Samples of the entire water column were also obtained for enumerating bacterio- and phytoplankton. Samples for bacterial analysis were preserved with 2% buffered and filtered formaldehyde and estimated using a flow cytometer (FAC Sort, Becton Dickison) according to the protocol described in del Giorgio et al. (1996). Phytoplankton samples from the initial and final sampling days were preserved with a lugol solution and counted in sedimentation chambers under an inverted microscope. Chlorophyll-a content was determined spectrophotometricaly after extraction with 80% ethanol (Nusch & Palme, 1975).

Zooplankton samples were obtained from the entire water column with the use of a pump, filtered through a 68 mm plankton net, and preserved with a 4% buffered sucrose formaldehyde solution. Small-bodied organisms (rotifers, naupliar forms, and larvae of some meroplanktonic organisms) were counted in Sedgewick-Rafter cells under an optic microscope. Larger organisms (cladocerans, and juvenile and adult forms of copepods) were enumerated in open chambers under a stereoscopic microscope.

Data analysis

Individual Contrast Multivariate Analysis of Variance (MANOVA; Wilks' l statistics) (von Ende, 1993) was used to test alterations in the values of the response variables (abiotic and biotic) as a function of nutrient additions and time (C x E and T in Table 1). In the case of a significant result, variance analyses (ANOVA; F statistics) were done for successive sampling dates separately (von Ende, 1993). These statistical analyses were conducted with log (x + 1) transformed data. Spearman rank correlation was used to detect relations among variables in the enriched treatment.




There was no significant difference (MANOVA, p > 0.05) between control and enriched enclosures or any time effect for the following abiotic variables: pH, ammonium, nitrate + nitrite, soluble reactive silica, total dissolved and total phosphorus, total Kjeldahl nitrogen, dissolved organic carbon, and TN:TP (Table 1).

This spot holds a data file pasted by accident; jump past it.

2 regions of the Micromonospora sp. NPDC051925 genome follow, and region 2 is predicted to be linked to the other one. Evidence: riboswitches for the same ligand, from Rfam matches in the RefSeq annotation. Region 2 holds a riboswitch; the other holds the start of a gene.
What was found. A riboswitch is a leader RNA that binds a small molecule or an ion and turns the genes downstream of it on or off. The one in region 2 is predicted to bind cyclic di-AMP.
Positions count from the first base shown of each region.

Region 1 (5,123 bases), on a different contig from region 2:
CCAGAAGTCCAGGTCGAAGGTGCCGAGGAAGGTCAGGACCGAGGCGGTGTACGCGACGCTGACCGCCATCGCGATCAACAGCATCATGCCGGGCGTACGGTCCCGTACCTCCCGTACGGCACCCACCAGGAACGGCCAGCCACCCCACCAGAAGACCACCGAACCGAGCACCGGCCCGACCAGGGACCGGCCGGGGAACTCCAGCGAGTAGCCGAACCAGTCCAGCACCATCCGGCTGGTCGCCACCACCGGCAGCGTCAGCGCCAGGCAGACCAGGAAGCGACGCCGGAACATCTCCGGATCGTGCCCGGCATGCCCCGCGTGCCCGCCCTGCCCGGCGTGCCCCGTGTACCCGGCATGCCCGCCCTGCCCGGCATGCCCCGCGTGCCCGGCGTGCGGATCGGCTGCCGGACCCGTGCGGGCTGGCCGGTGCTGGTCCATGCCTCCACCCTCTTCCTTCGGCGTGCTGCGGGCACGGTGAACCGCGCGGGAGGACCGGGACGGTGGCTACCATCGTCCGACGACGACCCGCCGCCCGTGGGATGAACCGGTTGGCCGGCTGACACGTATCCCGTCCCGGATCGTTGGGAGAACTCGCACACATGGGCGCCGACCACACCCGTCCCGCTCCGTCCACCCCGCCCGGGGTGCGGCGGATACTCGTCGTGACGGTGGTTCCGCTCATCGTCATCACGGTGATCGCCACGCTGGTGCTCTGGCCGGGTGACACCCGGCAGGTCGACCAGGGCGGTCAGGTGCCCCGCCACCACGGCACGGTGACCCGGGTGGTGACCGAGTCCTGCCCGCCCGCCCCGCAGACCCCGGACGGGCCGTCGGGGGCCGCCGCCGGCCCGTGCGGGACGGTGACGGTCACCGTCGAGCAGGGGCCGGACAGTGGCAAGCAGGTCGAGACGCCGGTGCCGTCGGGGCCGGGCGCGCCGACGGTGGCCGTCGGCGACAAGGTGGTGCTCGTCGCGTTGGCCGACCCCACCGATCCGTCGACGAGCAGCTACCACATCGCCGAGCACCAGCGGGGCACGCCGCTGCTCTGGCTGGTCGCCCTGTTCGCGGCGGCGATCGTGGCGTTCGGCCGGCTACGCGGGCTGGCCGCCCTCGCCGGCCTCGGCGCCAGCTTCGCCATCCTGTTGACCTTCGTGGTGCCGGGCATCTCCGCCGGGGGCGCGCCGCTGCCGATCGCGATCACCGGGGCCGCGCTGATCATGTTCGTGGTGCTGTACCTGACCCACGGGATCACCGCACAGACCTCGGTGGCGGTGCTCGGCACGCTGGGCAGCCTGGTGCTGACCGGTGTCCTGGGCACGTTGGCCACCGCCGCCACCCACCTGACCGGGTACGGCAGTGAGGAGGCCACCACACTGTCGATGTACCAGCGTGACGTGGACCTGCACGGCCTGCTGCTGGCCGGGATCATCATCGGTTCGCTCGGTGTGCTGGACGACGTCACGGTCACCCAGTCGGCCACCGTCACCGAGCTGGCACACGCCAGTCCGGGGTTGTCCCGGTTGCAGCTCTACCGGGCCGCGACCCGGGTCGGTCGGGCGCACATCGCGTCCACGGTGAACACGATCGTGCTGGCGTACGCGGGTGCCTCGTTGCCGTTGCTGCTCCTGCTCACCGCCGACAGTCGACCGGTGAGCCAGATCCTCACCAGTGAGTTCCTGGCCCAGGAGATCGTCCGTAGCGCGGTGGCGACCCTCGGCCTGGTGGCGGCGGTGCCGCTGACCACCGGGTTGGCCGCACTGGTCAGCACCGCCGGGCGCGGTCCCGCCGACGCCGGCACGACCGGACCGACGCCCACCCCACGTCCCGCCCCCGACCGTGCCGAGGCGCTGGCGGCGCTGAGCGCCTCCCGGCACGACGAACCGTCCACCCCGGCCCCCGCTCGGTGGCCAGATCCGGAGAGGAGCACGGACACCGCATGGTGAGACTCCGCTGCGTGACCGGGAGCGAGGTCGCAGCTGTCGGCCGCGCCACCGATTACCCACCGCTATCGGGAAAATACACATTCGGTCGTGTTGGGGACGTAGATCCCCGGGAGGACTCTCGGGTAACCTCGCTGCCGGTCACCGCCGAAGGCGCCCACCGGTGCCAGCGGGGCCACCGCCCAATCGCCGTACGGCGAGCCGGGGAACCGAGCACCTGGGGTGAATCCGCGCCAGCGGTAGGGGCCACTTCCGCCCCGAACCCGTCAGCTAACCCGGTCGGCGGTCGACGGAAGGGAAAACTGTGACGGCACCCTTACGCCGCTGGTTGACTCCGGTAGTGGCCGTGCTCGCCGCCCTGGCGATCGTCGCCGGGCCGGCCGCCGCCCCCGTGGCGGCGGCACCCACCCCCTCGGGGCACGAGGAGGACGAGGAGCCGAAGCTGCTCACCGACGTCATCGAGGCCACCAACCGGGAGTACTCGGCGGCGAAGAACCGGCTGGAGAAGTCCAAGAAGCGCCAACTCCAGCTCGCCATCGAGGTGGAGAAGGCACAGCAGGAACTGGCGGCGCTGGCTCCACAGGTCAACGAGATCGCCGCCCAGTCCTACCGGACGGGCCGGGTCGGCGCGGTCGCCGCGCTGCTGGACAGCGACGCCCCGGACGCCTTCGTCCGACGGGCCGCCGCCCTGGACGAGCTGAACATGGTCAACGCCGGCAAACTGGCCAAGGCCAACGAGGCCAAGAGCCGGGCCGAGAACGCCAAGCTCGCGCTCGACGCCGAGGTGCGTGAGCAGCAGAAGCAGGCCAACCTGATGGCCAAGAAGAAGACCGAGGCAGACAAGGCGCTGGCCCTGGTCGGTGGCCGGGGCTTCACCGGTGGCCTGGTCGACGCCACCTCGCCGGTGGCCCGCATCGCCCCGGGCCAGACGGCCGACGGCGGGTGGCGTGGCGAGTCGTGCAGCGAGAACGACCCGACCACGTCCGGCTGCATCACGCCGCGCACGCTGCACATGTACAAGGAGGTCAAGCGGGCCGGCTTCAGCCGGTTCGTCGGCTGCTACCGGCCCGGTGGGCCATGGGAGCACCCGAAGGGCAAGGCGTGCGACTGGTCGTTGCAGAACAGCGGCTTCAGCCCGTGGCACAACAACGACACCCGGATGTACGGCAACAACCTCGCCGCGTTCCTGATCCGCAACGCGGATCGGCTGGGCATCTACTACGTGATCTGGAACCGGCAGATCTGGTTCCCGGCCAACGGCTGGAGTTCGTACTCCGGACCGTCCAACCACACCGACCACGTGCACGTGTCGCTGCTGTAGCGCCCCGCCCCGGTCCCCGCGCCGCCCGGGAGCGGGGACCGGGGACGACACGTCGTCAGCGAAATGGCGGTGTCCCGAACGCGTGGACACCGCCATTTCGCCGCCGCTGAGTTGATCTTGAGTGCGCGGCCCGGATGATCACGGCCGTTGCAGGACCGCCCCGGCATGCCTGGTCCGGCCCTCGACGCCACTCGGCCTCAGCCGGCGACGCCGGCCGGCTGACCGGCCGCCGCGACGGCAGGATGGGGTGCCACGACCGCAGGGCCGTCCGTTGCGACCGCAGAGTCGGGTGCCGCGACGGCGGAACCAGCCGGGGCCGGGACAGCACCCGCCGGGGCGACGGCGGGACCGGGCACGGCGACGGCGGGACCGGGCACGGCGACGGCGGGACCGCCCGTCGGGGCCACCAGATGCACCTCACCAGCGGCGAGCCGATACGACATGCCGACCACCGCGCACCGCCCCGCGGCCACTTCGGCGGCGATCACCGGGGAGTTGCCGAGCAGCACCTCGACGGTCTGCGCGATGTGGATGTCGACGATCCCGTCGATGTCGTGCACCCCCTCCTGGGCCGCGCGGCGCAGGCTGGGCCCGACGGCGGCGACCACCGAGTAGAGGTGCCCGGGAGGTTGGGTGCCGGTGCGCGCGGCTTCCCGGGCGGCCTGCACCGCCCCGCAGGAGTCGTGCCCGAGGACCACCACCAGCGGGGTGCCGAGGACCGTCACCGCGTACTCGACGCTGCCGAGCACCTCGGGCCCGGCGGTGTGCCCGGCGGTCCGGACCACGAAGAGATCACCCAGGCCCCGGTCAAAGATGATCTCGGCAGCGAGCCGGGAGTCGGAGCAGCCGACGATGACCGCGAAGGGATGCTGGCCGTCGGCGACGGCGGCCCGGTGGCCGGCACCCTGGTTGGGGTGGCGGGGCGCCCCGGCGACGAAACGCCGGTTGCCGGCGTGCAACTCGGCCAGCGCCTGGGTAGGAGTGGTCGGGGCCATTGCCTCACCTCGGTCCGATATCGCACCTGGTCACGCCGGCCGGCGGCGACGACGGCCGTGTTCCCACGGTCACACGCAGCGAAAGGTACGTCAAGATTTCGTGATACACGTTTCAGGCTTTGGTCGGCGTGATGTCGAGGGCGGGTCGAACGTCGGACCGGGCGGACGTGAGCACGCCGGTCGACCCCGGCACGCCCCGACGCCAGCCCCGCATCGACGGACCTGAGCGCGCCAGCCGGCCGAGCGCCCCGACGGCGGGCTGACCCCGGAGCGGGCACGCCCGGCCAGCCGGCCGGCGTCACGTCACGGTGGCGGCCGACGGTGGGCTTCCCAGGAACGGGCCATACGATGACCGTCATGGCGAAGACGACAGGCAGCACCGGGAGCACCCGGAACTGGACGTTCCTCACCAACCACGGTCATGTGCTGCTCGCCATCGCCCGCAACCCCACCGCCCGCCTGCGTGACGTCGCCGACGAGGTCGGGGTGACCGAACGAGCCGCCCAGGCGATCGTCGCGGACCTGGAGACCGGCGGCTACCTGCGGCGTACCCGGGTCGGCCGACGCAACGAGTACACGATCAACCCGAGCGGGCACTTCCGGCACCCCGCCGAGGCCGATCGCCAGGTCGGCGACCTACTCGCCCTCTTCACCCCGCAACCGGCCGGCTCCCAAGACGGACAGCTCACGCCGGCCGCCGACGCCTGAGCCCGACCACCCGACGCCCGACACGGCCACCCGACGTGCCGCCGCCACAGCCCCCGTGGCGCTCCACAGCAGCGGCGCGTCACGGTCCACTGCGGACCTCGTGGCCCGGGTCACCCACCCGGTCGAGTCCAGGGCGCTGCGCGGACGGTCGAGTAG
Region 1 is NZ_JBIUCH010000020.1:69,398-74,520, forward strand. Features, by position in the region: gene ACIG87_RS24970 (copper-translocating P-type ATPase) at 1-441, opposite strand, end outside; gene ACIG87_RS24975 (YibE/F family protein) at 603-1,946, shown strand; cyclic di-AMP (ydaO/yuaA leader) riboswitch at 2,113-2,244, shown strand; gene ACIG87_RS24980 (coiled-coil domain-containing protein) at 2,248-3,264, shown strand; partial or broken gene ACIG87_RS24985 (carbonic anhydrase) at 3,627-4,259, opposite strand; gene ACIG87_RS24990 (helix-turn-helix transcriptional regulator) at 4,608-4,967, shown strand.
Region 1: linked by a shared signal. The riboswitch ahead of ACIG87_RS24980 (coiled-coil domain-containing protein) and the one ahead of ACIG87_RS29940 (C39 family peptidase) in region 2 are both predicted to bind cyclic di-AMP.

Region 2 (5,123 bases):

It was not possible to test statistical differences in water transparency, salinity, and orthophosphate, as there was no variance in the values within and/or between groups. In the case of orthophosphate, some of the values fell beneath the detection limit of the analytical method used.

There was no overall statistical difference between treatments for ammonium and orthophosphate concentrations, even though higher values were obtained for the enriched enclosures than for the controls, especially on the first day after nutrient addition (data not shown), and on the second and fourth sampling dates (Fig. 1). The average ammonium and orthophosphate concentrations measured after nutrient addition were 27.21 mM and 0.15 mM, respectively. The concentration of ammonium corresponded to approximately the aimed-at value (28 mM), whereas that of orthophosphate was 3.5 times inferior to the expected value.



Even though the average value of dissolved Kjeldahl nitrogen was higher for the enriched enclosures than for the controls (MANOVA, p < 0.000, Table 1), analysis of variance conducted on successive sampling dates was not able to detect significant differences (ANOVA, p > 0.05).